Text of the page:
One of my great unstarted projects for the last five years has been to crack on with writing my first(ish) novel. This week I finally laid down my first words …
Back in 2009 I wrote my second (readable) short story. It was called Graves and found its way onto the internet on December 30 of that year. I’d dabbled with Smashwords a little before that, publishing a short story I’d written several years earlier called Colder Still, but Graves really represented my first genuine effort to get serious about my writing.
The story was pretty well received and gave me a good deal of motivation for carrying on. One of the more consistent comments I saw from people was that they’d love to see a longer version, a novel-length version. For a while I put those thoughts aside: I’d written the story I wanted to tell and didn’t really see any way of expanding it into a novel without breaking the story.
It took about three years, during which I was busy writing other stories (rarely quite as well received as Graves), for me to realise that there was another way I could tell the story. There were some questions left (deliberately) unanswered in Graves; there was a bit of backstory that had only been hinted at; there were some reasons for things happening that I had chosen not to share with the reader. In short, there were opportunities for telling the same story on a larger canvas without undermining the story I’d already told, while still give readers something entirely new.
It was over the last two years that the last couple of bits fell into place. While I’d had an idea about why things happened the way they did in Graves, I realised pretty quickly that what I’d originally had in mind wouldn’t bear up to the level of plotting required for, and scrutiny applied to, a novel. After a bit of mental sparring, I eventually came up with an answer I liked for that problem. I also married Graves to a half-idea I’d had for a story many years ago, something that would give my main character some solid background, and something that would work entirely for the story I now had in mind.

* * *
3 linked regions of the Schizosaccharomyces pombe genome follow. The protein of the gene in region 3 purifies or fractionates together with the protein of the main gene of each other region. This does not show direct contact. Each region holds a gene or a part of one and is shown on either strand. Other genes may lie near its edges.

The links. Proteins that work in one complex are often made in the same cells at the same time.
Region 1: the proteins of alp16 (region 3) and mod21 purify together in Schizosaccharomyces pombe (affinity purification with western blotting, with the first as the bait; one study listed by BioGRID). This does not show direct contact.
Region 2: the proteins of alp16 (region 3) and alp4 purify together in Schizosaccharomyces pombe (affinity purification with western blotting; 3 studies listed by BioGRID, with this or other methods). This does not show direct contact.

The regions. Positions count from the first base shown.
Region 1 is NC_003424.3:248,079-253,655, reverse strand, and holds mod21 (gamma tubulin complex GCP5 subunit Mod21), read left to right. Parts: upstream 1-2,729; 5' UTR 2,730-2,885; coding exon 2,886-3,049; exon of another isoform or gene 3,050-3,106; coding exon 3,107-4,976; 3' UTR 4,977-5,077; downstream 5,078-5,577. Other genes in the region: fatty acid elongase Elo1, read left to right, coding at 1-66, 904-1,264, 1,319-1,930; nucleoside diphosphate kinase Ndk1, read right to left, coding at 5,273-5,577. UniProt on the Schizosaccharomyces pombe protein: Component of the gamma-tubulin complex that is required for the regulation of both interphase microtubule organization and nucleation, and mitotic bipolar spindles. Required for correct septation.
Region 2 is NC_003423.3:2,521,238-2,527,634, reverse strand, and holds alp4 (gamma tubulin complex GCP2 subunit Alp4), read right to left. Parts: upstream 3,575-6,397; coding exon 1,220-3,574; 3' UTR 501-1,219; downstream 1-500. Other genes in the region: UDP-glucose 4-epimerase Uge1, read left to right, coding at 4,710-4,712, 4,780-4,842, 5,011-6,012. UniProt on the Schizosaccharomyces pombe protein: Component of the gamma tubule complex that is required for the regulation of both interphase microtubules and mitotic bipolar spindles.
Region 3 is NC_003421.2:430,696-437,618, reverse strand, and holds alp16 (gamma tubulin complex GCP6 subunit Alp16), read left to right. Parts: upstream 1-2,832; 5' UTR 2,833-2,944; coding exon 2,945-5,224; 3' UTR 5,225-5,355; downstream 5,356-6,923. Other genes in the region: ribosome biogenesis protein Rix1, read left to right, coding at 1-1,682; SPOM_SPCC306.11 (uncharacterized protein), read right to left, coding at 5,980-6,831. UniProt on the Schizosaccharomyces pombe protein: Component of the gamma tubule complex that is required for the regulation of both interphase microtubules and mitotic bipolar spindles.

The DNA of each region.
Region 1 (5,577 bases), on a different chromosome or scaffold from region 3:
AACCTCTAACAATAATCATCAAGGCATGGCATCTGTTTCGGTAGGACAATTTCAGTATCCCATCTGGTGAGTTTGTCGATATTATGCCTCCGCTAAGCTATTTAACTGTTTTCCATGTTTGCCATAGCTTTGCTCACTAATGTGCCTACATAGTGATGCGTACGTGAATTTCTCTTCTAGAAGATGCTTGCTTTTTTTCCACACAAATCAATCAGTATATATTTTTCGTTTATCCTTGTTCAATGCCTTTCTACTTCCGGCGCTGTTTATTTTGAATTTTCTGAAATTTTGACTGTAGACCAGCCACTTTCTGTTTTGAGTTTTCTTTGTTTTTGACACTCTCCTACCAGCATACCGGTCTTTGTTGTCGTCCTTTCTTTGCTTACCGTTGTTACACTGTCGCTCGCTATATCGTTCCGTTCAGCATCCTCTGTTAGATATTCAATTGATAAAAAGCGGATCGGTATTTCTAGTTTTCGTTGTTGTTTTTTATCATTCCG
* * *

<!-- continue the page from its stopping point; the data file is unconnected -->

Obviously I can’t tell you any more at this point or I’d have to kill you…
The next step was to write the damn thing. Aside from the plotting issues, I needed to get my writing discipline to the point where I could have enough faith in myself that writing a full novel became a realistic prospect. When I tell you that my last story (There Is A Light … ) took me more than two years to write, you’ll understand why I hesitate here.
Luckily the morning shift came to my rescue. While I can’t claim to be pounding the words out, I am at least writing on most days of the week now. Since I started the morning shift last year I’ve completed a handful of stories, re-edited a few others, and written first drafts of three entirely new stories. Not a bad run.
Anyway, last week I finished the final draft of my latest story. While I’ve got no shortage of other writing projects to get on with (not the least of which is to finish editing my short story collection) I hadn’t lined up anything specific to work on for the next day. I spent two mornings doing a quick edit of one of my other stories (Strawberries) for the collection.
The day after that I sat down and wrote the first page or two of the Graves novel.
I’ve had the first couple of paragraphs in my head for quite a while now, and decided it was finally time to get it down on paper. Encouragingly, the story began to find its own way as I wrote it down. I did another few pages the next morning and continued to enjoy what was appearing on the page. Meanwhile various ideas for later chapters kept popping into my head. It seems like it might be time at last for this book to get written.
Don’t get too excited. While I’m planning to release it in four separate volumes, it’ll be an absolute minimum of 3-4 months before I have anything that’s remotely ready to read. At my current rate it’ll take around a year for the whole thing to be done, but you can easily add another 6-12 months to that.
Still, first steps …